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Alberta's Aviation Heritage
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When World War I broke out, aviation was still a very new invention and few in military planning circles saw its potential as a useful weapon. The early years of the war were a time of experimentation, with two air services on which Canadian pilots could serve. The first was the Royal Naval Air Service (RNAS), and the second was the Royal Flying Corps (RFC). To be a military pilot, one had to first have basic flight training and then sign up through the traditional services like the army or navy before finally transferring into one of the air services.

To receive basic training, Canadians often travelled to the United States to enter schools like the Stinson School in San Antonio. To fulfil the need for trained pilots, efforts to establish private schools began. The well-known flying pioneer, William (Billy) M. Stark, initiated such a school in Vancouver, British Columbia. While his effort was not practical, it was significant.

In the summer of 1915, Stark and a small group of businessmen in Vancouver agreed to form a flying school for the war effort, and made an application to the Fédération Aéronautique Internationale in France. They received certification for the school and named it the Aero Club of British Columbia.

The Aero Club raised $2,500 by a public subscription to pay Stark a fee of $25 a week and to attain an aircraft. The school operated on the racetrack on Lulu Island. It had a single seat airplane that Billy Stark took the wings off of so that students could taxi the aircraft with Stark standing beside them, yelling out instructions. Stark placed a wedge of wood under the foot throttle that allowed the students to attain only limited speed. As they progressed, Stark would cut away more wood, permitting them to go faster. Two students graduated in November and entered the Royal Flying Corps.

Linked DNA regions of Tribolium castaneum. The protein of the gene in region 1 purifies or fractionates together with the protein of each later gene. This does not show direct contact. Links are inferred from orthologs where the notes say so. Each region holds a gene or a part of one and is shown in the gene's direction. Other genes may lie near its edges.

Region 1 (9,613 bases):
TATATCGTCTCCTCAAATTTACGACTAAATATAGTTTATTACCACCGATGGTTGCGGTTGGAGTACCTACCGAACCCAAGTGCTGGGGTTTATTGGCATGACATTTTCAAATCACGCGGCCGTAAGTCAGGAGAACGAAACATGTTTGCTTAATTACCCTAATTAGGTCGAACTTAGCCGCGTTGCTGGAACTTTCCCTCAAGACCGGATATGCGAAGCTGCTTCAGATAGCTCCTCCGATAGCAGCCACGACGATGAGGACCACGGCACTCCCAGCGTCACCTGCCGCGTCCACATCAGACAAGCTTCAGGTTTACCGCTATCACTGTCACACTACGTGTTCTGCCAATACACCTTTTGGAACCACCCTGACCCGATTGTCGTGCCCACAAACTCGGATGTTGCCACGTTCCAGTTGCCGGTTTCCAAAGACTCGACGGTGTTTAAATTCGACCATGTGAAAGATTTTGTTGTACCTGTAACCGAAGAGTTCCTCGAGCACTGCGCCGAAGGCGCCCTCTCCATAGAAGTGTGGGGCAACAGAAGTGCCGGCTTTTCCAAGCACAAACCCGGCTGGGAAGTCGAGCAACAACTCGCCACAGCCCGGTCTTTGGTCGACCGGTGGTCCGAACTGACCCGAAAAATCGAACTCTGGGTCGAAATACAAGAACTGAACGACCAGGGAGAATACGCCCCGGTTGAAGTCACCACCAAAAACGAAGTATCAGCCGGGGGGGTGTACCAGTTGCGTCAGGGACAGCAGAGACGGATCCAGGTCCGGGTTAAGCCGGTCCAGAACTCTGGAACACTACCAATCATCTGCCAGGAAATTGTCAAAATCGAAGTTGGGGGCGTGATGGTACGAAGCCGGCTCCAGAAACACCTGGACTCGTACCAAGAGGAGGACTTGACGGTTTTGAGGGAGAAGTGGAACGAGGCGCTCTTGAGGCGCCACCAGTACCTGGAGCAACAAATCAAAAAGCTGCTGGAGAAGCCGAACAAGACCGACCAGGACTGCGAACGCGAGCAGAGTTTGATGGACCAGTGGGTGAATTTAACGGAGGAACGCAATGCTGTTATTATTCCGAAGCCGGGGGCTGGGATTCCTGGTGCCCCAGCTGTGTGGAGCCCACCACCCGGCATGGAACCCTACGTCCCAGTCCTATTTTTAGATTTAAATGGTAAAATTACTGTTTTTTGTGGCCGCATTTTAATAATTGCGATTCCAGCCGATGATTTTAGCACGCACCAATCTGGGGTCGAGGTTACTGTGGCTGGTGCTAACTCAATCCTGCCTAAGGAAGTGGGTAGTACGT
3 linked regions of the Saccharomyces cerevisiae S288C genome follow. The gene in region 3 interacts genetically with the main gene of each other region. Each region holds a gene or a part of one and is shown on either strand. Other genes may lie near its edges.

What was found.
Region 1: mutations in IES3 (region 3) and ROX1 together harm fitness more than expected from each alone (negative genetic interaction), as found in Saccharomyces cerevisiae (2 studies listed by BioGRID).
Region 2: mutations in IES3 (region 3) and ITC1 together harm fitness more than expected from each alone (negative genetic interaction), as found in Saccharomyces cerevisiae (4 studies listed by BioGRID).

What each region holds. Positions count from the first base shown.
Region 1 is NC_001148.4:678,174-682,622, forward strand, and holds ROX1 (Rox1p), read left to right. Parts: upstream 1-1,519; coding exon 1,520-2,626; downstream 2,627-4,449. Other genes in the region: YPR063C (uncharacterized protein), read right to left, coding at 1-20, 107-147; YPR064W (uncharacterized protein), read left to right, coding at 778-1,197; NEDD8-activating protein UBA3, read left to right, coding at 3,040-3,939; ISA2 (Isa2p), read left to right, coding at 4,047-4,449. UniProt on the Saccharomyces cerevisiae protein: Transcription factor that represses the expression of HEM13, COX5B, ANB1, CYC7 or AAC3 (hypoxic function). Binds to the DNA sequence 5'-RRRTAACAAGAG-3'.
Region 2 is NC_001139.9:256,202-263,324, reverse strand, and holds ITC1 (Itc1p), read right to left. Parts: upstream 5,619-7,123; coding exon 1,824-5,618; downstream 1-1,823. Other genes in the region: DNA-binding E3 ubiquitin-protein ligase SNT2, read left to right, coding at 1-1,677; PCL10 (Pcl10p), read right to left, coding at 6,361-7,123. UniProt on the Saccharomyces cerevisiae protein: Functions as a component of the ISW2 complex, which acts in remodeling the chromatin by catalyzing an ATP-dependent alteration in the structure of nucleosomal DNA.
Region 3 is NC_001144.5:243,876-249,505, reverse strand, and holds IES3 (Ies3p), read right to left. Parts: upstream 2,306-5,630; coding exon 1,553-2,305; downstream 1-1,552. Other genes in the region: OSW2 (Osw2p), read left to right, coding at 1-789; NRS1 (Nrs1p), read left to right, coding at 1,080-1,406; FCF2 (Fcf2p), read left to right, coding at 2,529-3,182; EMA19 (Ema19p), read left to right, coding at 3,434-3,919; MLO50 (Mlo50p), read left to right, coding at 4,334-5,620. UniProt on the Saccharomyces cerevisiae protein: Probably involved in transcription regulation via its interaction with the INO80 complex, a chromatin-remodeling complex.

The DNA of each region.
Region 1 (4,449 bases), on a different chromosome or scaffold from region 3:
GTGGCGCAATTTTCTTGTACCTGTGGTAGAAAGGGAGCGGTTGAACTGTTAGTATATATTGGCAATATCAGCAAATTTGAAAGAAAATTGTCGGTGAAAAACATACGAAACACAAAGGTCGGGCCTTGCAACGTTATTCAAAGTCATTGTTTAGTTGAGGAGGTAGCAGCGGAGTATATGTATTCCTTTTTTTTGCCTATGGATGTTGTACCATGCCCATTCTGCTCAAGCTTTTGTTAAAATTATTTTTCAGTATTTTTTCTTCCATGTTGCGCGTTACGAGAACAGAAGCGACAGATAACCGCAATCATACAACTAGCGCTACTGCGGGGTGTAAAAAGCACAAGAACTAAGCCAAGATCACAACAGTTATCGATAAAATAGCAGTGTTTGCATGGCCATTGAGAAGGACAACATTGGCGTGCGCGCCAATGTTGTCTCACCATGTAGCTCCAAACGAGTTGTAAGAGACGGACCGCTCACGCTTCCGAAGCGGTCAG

As the winter months came, Stark converted the aircraft to a hydroplane with pontoons, and continued the taxiing exercises at Burrard Inlet. Training ended when the pontoon hit a log and Stark and the students were thrown into the water. The aircraft was destroyed.

A new aircraft and organization were needed to continue the training in British Columbia. The Aero Club was dissolved and a new organization called the British Columbia Aviation School Limited was formed. The hope was to raise $15,000 to expand and buy four larger aircraft. However, the funds for such an ambitious plan were not raised, and only one two-seat Curtiss tractor biplane was bought. Several more pilots graduated, but the biplane crashed at Pitt Meadows and the training effort came to a close. In total, 15 students graduated.

A lithograph of a painting by R. W. Bradford titled "Curtiss 'F' Flying Boat" and the caption is "A typical training day at the Curtiss Flying School. Read More...


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